Sunday, 23 January 2011

2/111 - The Amazing Adventures of Kavalier and Clay by Michael Chabon

This post will be in two halves, because as a partner to this I will also be reading Brian K. Vaughan's The Escapists, which I haven't read yet.

I bought Kavalier & Clay in the first quarter of 2010. I had just been offered a more permanent contract at Waterstone’s, and this book was in a new offer that we were putting in some time after the New Year. It was called ‘books of the decade’, I think, and there were around fifty titles, of varying amazing-ness, supposedly. I also bought Middlesex and Oscar Wao at the same time, as they were 3 for 2. I remember putting the offer in place on a Sunday, and it was hugely satisfying to make a whole table display out of nothing.

I bought it largely on the recommendation of my boyfriend, who had liked it (although when I spoke with him about it after finishing the book yesterday, he didn’t seem able to recall how it ended). He's a comic nerd, so I can see why this appealed to him, being set in the golden age of comics, as he called it. His comic nerd-y tastes have infiltrated me, to a certain extent. Before meeting him I had not really read anything seriously, although I had a slightly above average awareness of comics from my time spent working in a sci-fi bookshop. However, knowledge of comics is not necessary for following the novel at all, because even though the story contains some real places and people, the main characters are fiction.

Set during WWII, the story follows two cousins; Joe Kavalier, a Jewish refugee from Prague, and Sam Clay, a Brooklynite, who come up with an amazing idea for a superhero comic. It follows their lives for the next 20 years or so.

I enjoyed the first two-thirds of Kavalier & Clay very much. Reading about the two cousins as young men was extremely enjoyable, and I really loved the way their whole world unfolded in front of me with such ease. (Their interactions with their boss/publisher are also pretty funny.) There are real-life historical anchors in the novel, in the form of events and people, which is cool, in a Forrest Gump-y kind of way. Obviously loads of novels do this, but Kavalier & Clay  seems to do this more deliberately, as though it is trying to place itself in that history (with faux footnotes, etc).

Obviously I can never know for sure, but it feels like the re-creation of 40s and 50s America is very authentic. I don’t know enough about the history of comics to judge whether it’s an accurate rendering, but I suspect that it is – a lot of research has clearly gone into this novel.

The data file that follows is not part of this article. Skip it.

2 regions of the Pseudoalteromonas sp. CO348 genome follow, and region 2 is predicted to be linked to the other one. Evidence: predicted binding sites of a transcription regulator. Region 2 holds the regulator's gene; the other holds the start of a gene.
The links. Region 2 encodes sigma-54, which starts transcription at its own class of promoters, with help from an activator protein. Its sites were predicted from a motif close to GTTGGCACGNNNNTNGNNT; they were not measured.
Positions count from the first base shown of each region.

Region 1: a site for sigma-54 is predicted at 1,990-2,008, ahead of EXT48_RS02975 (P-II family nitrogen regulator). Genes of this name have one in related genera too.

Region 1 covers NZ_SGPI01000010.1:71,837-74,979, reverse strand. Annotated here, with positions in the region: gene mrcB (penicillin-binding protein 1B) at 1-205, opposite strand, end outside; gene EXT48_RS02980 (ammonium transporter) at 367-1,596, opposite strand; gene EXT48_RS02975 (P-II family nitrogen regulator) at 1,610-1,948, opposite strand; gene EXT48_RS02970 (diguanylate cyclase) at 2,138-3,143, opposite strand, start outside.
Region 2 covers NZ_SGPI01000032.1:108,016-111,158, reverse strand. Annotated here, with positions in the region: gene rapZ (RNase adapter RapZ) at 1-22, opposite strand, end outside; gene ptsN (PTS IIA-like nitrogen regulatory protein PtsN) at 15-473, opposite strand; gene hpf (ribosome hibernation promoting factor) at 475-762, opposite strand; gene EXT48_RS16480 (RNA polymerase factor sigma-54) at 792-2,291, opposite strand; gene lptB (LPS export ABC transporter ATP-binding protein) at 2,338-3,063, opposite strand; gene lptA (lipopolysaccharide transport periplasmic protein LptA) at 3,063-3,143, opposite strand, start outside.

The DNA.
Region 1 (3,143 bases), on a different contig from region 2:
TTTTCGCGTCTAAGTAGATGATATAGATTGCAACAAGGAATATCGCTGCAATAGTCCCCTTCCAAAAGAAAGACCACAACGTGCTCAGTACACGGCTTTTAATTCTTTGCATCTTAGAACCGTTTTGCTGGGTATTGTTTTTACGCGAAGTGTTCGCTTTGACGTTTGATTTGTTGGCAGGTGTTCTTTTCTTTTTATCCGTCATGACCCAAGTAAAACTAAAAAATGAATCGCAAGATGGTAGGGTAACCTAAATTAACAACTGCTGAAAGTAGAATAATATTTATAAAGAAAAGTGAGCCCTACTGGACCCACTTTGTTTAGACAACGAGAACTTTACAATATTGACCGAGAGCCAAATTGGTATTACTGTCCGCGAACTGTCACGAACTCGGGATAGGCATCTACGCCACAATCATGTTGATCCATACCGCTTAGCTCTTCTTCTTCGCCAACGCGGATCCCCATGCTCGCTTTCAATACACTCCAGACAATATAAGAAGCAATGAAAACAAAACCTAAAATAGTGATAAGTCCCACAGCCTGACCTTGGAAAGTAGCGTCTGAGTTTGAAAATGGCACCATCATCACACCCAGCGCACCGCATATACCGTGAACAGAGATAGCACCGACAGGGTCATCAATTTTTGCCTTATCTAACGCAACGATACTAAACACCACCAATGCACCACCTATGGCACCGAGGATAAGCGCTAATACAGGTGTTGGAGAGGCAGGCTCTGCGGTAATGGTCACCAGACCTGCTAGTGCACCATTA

I’m not totally sure where to go with this now. It might seem an odd thing not to have considered, but I’m not sure how carefully I should speak about the books I have read. On the one hand, I don’t feel as though I can write about a book I’ve read without mentioning anything that happens within it. But on the other hand, I know how annoying it is to have the plot of a book spoiled for you before you’ve had a chance to read it.

I’ll try the former, until it frustrates me.

The story suddenly veered off in a direction that took me by surprise. All I’ll say is that it has to do with some principal characters taking totally different courses for their futures. I was afraid, suddenly, that a novel I had been steadily consuming would be totally un-readable because of the course it had taken. The new direction was enjoyable and a little shocking in a way that I hadn’t expected, and so I continued.

The characters eventually re-unite twelve years later. This section of the novel was not as satisfying. It seemed somehow a little more rushed than the other sections, which had taken much more care and detail. In the final section of the novel, I found it harder to care about the direction the plot was taking as the characters that had been built up until that point were acting in ways I simply did not like. I was a little unconvinced, maybe. The more I think about it, the more I think it had to do with the pacing. Kavalier & Clay is a pretty huge novel, at over 600 pages. Michael Chabon has obviously taken great care with it, and there is a lot of detail and story in there. But the last section was just a little too rushed and unsatisfying.

Kind of like this post, maybe?

I’ll read The Escapists and then say what I think about that one.

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